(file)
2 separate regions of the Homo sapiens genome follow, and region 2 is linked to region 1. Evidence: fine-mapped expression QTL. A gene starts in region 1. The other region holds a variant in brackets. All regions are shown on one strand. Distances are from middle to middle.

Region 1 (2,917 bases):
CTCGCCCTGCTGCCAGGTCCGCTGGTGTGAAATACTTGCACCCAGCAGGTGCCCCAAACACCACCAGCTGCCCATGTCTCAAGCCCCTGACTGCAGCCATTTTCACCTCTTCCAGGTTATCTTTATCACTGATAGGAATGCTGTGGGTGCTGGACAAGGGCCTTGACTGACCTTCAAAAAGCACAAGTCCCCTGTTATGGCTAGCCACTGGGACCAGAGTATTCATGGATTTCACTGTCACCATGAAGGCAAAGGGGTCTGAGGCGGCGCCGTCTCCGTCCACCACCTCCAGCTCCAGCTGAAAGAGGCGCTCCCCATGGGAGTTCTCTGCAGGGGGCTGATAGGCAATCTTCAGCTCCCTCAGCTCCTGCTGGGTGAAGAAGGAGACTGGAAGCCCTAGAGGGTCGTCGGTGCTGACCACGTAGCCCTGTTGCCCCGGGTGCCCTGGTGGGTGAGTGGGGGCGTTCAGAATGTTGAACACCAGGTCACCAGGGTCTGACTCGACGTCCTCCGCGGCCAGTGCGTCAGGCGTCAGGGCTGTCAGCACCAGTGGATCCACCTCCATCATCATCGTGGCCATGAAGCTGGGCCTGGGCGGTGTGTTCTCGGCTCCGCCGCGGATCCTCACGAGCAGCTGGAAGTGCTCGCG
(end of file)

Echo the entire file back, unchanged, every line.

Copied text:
2 separate regions of the Homo sapiens genome follow, and region 2 is linked to region 1. Evidence: fine-mapped expression QTL. A gene starts in region 1. The other region holds a variant in brackets. All regions are shown on one strand. Distances are from middle to middle.

Region 1 (2,917 bases):
CTCGCCCTGCTGCCAGGTCCGCTGGTGTGAAATACTTGCACCCAGCAGGTGCCCCAAACACCACCAGCTGCCCATGTCTCAAGCCCCTGACTGCAGCCATTTTCACCTCTTCCAGGTTATCTTTATCACTGATAGGAATGCTGTGGGTGCTGGACAAGGGCCTTGACTGACCTTCAAAAAGCACAAGTCCCCTGTTATGGCTAGCCACTGGGACCAGAGTATTCATGGATTTCACTGTCACCATGAAGGCAAAGGGGTCTGAGGCGGCGCCGTCTCCGTCCACCACCTCCAGCTCCAGCTGAAAGAGGCGCTCCCCATGGGAGTTCTCTGCAGGGGGCTGATAGGCAATCTTCAGCTCCCTCAGCTCCTGCTGGGTGAAGAAGGAGACTGGAAGCCCTAGAGGGTCGTCGGTGCTGACCACGTAGCCCTGTTGCCCCGGGTGCCCTGGTGGGTGAGTGGGGGCGTTCAGAATGTTGAACACCAGGTCACCAGGGTCTGACTCGACGTCCTCCGCGGCCAGTGCGTCAGGCGTCAGGGCTGTCAGCACCAGTGGATCCACCTCCATCATCATCGTGGCCATGAAGCTGGGCCTGGGCGGTGTGTTCTCGGCTCCGCCGCGGATCCTCACGAGCAGCTGGAAGTGCTCGCG